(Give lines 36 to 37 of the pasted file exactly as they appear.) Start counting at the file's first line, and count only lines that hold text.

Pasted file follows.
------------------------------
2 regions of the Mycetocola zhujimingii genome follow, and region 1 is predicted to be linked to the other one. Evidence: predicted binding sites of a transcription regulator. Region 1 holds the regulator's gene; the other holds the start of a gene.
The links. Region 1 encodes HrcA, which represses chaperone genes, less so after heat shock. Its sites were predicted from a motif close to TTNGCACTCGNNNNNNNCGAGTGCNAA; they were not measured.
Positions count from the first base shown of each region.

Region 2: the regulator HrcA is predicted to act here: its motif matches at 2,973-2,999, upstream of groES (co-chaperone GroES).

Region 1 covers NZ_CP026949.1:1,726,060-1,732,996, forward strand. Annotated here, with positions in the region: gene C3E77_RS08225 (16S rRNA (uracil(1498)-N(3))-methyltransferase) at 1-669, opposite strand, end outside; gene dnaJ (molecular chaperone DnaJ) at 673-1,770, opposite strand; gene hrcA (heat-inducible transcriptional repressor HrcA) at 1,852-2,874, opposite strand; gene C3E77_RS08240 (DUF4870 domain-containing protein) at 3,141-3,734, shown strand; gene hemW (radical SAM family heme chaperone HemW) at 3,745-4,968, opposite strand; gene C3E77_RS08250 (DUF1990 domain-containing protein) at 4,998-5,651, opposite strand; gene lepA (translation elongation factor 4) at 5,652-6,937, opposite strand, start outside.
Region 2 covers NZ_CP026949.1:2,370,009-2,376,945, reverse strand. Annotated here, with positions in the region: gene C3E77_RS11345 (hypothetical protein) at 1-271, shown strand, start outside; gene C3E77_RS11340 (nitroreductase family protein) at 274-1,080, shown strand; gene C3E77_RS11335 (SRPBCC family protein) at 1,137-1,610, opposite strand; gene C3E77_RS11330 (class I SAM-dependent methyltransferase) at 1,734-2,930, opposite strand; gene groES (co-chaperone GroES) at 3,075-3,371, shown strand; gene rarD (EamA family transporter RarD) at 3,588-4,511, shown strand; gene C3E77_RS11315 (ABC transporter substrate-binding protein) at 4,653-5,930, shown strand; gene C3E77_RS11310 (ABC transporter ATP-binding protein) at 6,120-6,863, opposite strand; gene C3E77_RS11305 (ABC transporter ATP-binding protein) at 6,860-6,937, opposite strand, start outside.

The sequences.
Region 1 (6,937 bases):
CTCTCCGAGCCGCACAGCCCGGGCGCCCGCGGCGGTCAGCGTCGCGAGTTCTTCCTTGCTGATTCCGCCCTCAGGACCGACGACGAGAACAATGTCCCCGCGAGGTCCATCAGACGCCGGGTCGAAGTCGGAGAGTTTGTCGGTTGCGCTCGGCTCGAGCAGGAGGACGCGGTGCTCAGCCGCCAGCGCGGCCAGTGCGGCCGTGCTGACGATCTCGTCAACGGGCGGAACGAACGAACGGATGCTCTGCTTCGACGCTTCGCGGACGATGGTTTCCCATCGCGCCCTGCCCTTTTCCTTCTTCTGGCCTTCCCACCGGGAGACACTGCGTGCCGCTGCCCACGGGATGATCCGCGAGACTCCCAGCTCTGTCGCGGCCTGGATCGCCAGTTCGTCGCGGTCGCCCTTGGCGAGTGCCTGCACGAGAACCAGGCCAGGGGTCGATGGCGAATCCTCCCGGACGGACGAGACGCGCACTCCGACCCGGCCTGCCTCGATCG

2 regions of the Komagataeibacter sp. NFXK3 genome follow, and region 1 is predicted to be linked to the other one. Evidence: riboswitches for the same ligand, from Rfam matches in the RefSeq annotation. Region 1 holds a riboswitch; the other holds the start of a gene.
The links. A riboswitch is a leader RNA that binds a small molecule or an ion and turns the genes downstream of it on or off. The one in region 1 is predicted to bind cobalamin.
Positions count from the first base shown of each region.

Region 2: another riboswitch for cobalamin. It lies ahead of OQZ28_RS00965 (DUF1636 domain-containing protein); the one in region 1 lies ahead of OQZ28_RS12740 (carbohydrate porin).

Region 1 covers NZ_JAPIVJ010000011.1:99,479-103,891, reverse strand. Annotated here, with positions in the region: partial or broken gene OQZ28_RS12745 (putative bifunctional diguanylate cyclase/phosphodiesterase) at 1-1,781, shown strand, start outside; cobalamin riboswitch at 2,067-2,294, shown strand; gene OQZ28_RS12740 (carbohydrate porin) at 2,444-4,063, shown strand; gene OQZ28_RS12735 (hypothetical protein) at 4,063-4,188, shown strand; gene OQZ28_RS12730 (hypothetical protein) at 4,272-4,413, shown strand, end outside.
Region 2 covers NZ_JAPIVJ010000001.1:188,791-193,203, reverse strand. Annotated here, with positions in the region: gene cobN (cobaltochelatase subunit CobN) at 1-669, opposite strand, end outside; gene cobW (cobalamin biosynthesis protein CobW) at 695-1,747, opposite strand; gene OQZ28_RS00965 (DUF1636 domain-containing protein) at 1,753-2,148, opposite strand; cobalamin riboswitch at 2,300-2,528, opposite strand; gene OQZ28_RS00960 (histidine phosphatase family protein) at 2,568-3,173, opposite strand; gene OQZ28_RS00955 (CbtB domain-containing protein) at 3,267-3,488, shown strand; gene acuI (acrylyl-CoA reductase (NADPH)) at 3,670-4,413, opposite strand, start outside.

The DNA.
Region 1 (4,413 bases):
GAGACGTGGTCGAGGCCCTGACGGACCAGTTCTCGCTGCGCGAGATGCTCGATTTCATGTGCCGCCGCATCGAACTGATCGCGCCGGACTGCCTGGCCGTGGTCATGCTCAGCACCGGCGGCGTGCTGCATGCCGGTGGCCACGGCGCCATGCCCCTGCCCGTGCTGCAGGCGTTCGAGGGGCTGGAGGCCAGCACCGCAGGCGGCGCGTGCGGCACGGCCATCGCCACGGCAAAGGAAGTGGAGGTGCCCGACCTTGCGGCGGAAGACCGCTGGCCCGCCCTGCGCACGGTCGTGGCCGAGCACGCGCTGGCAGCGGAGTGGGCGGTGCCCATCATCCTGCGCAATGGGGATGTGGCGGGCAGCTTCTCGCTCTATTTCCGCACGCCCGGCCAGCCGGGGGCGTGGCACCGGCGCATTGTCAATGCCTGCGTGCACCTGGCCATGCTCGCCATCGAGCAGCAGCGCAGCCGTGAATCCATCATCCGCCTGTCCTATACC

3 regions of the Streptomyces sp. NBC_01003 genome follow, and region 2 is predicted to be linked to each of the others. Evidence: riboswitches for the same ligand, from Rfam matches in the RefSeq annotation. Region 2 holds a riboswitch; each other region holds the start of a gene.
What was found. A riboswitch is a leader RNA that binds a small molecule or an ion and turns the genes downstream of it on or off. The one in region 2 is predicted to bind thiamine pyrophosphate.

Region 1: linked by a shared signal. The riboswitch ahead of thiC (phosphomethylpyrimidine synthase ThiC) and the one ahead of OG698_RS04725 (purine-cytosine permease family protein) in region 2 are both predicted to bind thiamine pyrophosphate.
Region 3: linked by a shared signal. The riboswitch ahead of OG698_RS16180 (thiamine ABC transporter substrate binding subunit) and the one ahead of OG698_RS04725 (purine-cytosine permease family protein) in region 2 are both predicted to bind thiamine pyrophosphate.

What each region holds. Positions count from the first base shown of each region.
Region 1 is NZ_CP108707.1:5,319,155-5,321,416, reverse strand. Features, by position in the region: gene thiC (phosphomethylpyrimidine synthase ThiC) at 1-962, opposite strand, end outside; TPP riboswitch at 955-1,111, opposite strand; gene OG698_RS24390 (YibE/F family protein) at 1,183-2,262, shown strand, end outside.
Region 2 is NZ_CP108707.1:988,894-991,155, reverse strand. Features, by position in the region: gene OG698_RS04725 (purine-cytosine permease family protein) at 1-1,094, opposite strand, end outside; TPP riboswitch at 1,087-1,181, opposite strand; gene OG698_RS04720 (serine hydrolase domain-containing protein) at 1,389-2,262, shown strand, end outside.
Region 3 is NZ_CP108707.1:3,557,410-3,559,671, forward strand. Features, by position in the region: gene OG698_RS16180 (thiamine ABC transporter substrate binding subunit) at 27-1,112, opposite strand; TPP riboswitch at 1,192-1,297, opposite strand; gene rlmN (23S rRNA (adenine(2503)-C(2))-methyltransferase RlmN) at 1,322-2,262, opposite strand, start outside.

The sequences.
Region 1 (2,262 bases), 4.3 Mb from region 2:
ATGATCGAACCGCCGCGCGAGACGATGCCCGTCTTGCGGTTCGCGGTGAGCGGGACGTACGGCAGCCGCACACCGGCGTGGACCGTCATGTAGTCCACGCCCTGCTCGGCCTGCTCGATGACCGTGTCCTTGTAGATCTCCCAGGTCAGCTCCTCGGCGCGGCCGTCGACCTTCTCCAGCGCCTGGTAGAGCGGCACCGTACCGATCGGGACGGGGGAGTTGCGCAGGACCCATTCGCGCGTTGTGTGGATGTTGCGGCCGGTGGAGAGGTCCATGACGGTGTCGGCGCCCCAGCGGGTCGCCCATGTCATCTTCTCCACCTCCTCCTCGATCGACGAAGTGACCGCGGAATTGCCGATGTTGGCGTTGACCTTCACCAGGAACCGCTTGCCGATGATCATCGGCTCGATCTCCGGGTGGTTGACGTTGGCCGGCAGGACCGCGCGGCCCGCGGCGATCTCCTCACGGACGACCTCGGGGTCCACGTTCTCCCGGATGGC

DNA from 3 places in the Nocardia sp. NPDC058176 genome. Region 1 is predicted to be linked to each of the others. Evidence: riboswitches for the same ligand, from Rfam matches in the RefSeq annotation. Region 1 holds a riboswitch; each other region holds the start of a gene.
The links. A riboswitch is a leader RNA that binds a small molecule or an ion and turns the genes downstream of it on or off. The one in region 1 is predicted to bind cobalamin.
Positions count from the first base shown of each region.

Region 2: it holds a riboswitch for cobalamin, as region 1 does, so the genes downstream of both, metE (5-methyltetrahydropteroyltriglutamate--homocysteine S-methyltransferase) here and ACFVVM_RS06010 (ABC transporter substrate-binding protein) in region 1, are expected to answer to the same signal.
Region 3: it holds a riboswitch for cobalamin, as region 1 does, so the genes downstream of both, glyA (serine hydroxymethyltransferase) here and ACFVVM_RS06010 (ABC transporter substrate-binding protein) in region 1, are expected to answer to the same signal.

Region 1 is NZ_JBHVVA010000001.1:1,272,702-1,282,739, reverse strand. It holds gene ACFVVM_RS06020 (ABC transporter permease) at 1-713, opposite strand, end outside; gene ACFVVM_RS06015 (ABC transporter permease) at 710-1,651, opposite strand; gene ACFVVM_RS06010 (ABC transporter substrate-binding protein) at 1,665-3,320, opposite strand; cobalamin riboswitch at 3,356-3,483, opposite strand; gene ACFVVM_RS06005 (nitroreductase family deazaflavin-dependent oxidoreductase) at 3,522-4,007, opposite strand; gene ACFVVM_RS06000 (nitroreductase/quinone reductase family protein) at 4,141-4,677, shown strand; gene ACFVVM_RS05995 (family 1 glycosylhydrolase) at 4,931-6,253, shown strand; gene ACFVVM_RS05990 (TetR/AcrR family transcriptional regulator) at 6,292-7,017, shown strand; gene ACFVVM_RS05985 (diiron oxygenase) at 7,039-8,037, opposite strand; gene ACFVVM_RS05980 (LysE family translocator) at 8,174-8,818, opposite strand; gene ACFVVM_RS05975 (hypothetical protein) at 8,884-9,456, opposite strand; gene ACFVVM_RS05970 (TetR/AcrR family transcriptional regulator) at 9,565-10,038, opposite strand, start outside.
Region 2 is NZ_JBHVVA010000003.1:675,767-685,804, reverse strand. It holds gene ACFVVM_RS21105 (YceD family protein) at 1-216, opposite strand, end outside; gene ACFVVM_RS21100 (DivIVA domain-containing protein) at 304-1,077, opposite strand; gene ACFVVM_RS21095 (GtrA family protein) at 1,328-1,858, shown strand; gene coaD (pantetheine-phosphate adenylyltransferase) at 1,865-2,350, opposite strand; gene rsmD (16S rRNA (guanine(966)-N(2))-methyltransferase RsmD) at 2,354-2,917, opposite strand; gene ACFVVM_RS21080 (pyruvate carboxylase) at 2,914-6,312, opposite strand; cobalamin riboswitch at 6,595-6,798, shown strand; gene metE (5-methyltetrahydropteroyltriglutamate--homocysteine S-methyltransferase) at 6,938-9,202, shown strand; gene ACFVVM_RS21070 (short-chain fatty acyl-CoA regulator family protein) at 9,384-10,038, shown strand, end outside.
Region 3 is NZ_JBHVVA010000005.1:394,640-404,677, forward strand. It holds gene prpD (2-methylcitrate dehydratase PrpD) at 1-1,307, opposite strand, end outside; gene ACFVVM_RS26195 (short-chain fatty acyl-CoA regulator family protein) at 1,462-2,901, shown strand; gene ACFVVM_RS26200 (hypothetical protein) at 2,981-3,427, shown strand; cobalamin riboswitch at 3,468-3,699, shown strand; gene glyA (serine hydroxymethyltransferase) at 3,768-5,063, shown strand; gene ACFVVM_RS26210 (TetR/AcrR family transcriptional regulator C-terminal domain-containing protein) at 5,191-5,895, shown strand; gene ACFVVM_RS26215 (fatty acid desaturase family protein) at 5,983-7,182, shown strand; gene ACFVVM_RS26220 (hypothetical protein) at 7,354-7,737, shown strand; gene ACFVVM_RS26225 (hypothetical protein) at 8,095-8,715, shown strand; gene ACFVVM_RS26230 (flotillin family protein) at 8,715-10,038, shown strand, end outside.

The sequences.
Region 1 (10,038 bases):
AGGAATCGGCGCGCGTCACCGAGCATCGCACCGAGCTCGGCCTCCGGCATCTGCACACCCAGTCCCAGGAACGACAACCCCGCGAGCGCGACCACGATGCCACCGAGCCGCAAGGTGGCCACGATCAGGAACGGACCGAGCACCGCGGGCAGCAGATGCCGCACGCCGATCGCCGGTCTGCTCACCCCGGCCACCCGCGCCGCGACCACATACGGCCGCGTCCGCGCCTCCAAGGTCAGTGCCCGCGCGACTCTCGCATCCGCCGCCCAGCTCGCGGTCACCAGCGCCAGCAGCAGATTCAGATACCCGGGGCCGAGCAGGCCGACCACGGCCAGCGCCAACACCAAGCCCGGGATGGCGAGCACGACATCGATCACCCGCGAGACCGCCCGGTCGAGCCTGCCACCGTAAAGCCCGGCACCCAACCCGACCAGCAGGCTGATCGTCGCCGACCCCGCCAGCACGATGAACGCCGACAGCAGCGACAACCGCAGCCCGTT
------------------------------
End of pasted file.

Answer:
Region 2 is NZ_JBHVVA010000003.1:675,767-685,804, reverse strand. It holds gene ACFVVM_RS21105 (YceD family protein) at 1-216, opposite strand, end outside; gene ACFVVM_RS21100 (DivIVA domain-containing protein) at 304-1,077, opposite strand; gene ACFVVM_RS21095 (GtrA family protein) at 1,328-1,858, shown strand; gene coaD (pantetheine-phosphate adenylyltransferase) at 1,865-2,350, opposite strand; gene rsmD (16S rRNA (guanine(966)-N(2))-methyltransferase RsmD) at 2,354-2,917, opposite strand; gene ACFVVM_RS21080 (pyruvate carboxylase) at 2,914-6,312, opposite strand; cobalamin riboswitch at 6,595-6,798, shown strand; gene metE (5-methyltetrahydropteroyltriglutamate--homocysteine S-methyltransferase) at 6,938-9,202, shown strand; gene ACFVVM_RS21070 (short-chain fatty acyl-CoA regulator family protein) at 9,384-10,038, shown strand, end outside.
Region 3 is NZ_JBHVVA010000005.1:394,640-404,677, forward strand. It holds gene prpD (2-methylcitrate dehydratase PrpD) at 1-1,307, opposite strand, end outside; gene ACFVVM_RS26195 (short-chain fatty acyl-CoA regulator family protein) at 1,462-2,901, shown strand; gene ACFVVM_RS26200 (hypothetical protein) at 2,981-3,427, shown strand; cobalamin riboswitch at 3,468-3,699, shown strand; gene glyA (serine hydroxymethyltransferase) at 3,768-5,063, shown strand; gene ACFVVM_RS26210 (TetR/AcrR family transcriptional regulator C-terminal domain-containing protein) at 5,191-5,895, shown strand; gene ACFVVM_RS26215 (fatty acid desaturase family protein) at 5,983-7,182, shown strand; gene ACFVVM_RS26220 (hypothetical protein) at 7,354-7,737, shown strand; gene ACFVVM_RS26225 (hypothetical protein) at 8,095-8,715, shown strand; gene ACFVVM_RS26230 (flotillin family protein) at 8,715-10,038, shown strand, end outside.